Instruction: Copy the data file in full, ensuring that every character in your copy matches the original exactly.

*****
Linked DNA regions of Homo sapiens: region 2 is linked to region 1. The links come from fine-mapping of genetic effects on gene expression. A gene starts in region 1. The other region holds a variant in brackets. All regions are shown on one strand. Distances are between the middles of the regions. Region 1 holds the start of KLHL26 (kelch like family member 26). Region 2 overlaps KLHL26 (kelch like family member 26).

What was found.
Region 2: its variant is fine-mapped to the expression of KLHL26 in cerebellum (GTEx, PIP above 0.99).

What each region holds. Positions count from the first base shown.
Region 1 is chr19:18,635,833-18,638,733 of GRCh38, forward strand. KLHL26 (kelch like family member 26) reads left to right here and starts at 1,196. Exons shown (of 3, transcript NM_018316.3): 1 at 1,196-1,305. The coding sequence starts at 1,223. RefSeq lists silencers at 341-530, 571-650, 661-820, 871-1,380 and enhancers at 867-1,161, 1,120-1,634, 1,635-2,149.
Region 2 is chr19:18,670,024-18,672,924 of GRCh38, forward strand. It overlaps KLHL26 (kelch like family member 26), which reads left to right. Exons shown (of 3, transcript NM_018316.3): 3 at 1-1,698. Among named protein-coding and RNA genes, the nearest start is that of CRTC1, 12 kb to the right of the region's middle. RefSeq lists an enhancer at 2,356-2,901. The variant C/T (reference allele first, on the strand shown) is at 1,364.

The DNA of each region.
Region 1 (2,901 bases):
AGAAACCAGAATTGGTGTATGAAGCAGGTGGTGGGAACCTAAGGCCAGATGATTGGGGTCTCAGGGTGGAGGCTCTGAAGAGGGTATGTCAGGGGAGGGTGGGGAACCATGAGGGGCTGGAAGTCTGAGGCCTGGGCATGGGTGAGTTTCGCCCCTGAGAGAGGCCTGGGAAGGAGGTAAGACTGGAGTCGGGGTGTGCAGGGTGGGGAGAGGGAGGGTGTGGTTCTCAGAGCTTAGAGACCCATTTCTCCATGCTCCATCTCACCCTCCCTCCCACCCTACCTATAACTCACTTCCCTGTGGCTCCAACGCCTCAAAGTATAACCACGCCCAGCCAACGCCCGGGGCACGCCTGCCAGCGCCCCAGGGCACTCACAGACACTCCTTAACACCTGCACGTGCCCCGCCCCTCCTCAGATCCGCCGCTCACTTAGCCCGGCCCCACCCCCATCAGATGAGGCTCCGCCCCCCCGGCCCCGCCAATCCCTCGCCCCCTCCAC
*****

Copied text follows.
Linked DNA regions of Homo sapiens: region 2 is linked to region 1. The links come from fine-mapping of genetic effects on gene expression. A gene starts in region 1. The other region holds a variant in brackets. All regions are shown on one strand. Distances are between the middles of the regions. Region 1 holds the start of KLHL26 (kelch like family member 26). Region 2 overlaps KLHL26 (kelch like family member 26).

What was found.
Region 2: its variant is fine-mapped to the expression of KLHL26 in cerebellum (GTEx, PIP above 0.99).

What each region holds. Positions count from the first base shown.
Region 1 is chr19:18,635,833-18,638,733 of GRCh38, forward strand. KLHL26 (kelch like family member 26) reads left to right here and starts at 1,196. Exons shown (of 3, transcript NM_018316.3): 1 at 1,196-1,305. The coding sequence starts at 1,223. RefSeq lists silencers at 341-530, 571-650, 661-820, 871-1,380 and enhancers at 867-1,161, 1,120-1,634, 1,635-2,149.
Region 2 is chr19:18,670,024-18,672,924 of GRCh38, forward strand. It overlaps KLHL26 (kelch like family member 26), which reads left to right. Exons shown (of 3, transcript NM_018316.3): 3 at 1-1,698. Among named protein-coding and RNA genes, the nearest start is that of CRTC1, 12 kb to the right of the region's middle. RefSeq lists an enhancer at 2,356-2,901. The variant C/T (reference allele first, on the strand shown) is at 1,364.

The DNA of each region.
Region 1 (2,901 bases):
AGAAACCAGAATTGGTGTATGAAGCAGGTGGTGGGAACCTAAGGCCAGATGATTGGGGTCTCAGGGTGGAGGCTCTGAAGAGGGTATGTCAGGGGAGGGTGGGGAACCATGAGGGGCTGGAAGTCTGAGGCCTGGGCATGGGTGAGTTTCGCCCCTGAGAGAGGCCTGGGAAGGAGGTAAGACTGGAGTCGGGGTGTGCAGGGTGGGGAGAGGGAGGGTGTGGTTCTCAGAGCTTAGAGACCCATTTCTCCATGCTCCATCTCACCCTCCCTCCCACCCTACCTATAACTCACTTCCCTGTGGCTCCAACGCCTCAAAGTATAACCACGCCCAGCCAACGCCCGGGGCACGCCTGCCAGCGCCCCAGGGCACTCACAGACACTCCTTAACACCTGCACGTGCCCCGCCCCTCCTCAGATCCGCCGCTCACTTAGCCCGGCCCCACCCCCATCAGATGAGGCTCCGCCCCCCCGGCCCCGCCAATCCCTCGCCCCCTCCAC